Indeed, South America’s history of prolonged violence and organized terror can be traced to reform ideology that filtered down through Europe and Soviet Russia in the 1920s.  Colombia’s ten-year La Violencia period of mass murder and torture, for example, was triggered by the assassination of a leftist frontrunner in the country’s 1948 presidential election, and the outworking of seething tension that had built up between Conservatives and Liberals since the formation of Colombia’s Communist Party in 1930.  In total, the conflict claimed 200,000 lives and laid the roots for Colombia’s propensity for savage violence that continues today.

Chile’s Operación Cóndor killing and disappearance of 80,000 students, intellectuals and labor leaders came soon after the 1973 overthrow of Salvatore Allende, the country’s communist president, as an attempt to wipe out any traces of socialist thought in South America.  The program, put together by right-wing elements in Chile, Argentina, Uruguay, Bolivia, Brazil and Paraguay, with US support, called for sharing intelligence on socialist subversives to carry out kidnappings, tortures, and assassinations throughout South America extending into Italy and France.

During Argentina’s “Dirty War” period of state-sponsored violence lasting from 1976 to 1983, journalists, students, Marxists, Perónistas, unionists, guerrillas, activists, militants, and their sympathizers were systematically rounded up and killed.  Here again, the brutal and protracted conflict was the effect of reform thinking that had penetrated the country.

Peru’s militant “Shining Path” element, fixed on bringing about Maoist communism, is responsible for a wave of terrorism in the 1980s and ’90s against citizens, elected leaders, union organizers, and other “class enemies”, and even other communist groups that did not share its extremism.

Latin America’s communist inclination is also an outworking of Mayan and Incan traditions, where an equal sharing of resources and responsibilities was the central characteristic of village life before the Spanish conquest.  Individualism and power-seeking, and wealth and capital accumulation were rejected in favor of communal ownership and conforming to collective customs and goals.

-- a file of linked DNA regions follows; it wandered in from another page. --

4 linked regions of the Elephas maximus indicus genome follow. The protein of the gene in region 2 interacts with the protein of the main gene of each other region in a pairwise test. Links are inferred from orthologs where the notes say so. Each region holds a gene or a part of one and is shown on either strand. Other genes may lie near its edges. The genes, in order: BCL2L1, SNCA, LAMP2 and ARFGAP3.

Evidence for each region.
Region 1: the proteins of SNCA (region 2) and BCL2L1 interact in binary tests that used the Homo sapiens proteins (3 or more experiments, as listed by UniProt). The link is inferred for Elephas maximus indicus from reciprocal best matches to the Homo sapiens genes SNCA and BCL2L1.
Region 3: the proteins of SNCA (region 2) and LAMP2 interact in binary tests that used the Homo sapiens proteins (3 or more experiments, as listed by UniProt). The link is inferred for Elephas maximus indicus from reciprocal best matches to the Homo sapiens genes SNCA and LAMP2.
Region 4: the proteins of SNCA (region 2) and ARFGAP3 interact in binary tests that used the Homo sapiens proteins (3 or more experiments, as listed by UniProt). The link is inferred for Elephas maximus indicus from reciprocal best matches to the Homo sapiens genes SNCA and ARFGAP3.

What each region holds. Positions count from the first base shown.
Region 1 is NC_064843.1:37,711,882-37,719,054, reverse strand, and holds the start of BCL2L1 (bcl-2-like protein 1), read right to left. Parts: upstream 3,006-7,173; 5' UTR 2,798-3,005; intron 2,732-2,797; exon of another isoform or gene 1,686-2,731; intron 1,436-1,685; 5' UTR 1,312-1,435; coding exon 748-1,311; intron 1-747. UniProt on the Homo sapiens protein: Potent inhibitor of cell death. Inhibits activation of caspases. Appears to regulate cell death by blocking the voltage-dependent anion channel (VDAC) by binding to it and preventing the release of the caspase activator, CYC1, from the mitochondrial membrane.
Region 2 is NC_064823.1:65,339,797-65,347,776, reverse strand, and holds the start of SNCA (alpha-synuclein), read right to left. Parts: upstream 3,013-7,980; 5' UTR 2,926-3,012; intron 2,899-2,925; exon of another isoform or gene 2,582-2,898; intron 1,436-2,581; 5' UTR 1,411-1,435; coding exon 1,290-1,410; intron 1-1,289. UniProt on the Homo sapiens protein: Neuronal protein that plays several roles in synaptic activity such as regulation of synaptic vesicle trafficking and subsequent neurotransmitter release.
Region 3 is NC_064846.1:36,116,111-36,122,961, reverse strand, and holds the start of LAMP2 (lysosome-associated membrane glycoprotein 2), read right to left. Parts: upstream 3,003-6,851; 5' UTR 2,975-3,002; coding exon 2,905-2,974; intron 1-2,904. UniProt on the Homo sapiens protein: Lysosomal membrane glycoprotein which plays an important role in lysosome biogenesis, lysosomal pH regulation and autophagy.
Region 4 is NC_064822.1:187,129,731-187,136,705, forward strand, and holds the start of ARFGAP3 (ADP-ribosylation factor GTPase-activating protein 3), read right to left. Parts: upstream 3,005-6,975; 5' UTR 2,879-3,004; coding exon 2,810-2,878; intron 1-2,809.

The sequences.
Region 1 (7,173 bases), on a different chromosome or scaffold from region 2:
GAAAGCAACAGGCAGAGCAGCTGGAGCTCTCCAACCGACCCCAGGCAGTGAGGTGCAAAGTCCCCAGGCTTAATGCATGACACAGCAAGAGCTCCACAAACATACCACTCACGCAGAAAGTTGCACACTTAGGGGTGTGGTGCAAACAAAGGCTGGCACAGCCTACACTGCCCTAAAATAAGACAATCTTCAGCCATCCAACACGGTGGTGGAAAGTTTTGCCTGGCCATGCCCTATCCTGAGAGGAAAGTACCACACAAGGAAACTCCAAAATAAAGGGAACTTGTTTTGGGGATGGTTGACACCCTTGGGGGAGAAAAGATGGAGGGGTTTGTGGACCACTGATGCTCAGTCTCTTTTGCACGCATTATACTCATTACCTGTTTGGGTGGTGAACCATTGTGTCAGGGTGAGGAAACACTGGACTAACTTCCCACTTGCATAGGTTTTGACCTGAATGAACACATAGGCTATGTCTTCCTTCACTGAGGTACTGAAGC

One has to wonder what would have been for this region of the world had there not been interference.  Would we have seen the patsy regimes, the civil wars, the pervasive poverty and illiteracy, the depravity, the culture of violence and revenge?  Would there have been the appeal of communism, and the massive loss of life it produced, had these countries not been predestined for the conditions that make it attractive?

Where would Cuba be today were there not acts of domination and feelings of superiority over another people?  Cuba is not the story of a communist suddenly seizing power, but of a country vandalized for centuries, which produced a string of revolutionaries who each tried to liberate Cuba from imperialist repression.  Its history of tyranny and rebellion begins with Hatuey, a Native American chief who rose up against Spain’s conquest of Cuba in 1511 and was burned at the stake by the Spaniards.  Spain enslaved Cubans in mining and sugarcane cutting, almost killing off the population through massacre, starvation and suicide, until Carlos de Céspedes, in 1868, launched a revolution, first seeking peaceful social reform, which the Spaniards refused, then complete independence by war.  The conflict lasted 10 years, followed by another insurrection led by Antonio Maceo and Calixto García Iñiguez.  Sixteen years later, in 1895, José Martí and Máximo Gómez gathered up another rebellion, also defeated.  Cuba remained under despotic Spanish control until the US took the island by force in 1898, which began Cuba’s life as a protectorate under the US, and the installation of corrupt and oppressive tyrants until 1959, when another kind of tyrant took over.

A country’s propensity for revolution is a measure of its inner pain—and a people’s openness to communism is in proportion to how well capitalism serves them.  Latin America is still tilted toward the left.  Even after the fall of communism around them, 10 of the 18 nations that make up Central- and South-America proper are governed by left-leaning presidents, with the leaders of Bolivia, Nicaragua, Venezuela, and Ecuador the most aggressive in adopting what they call Twenty-first Century Socialism, calling for a softer, less severe implementation of communism’s principles.

The difference is that this push toward communism comes from the enfranchised rather than from the grassroots marginalized.  There is no establishment power to defeat this time, only the outside world and the resistance it chooses to bring.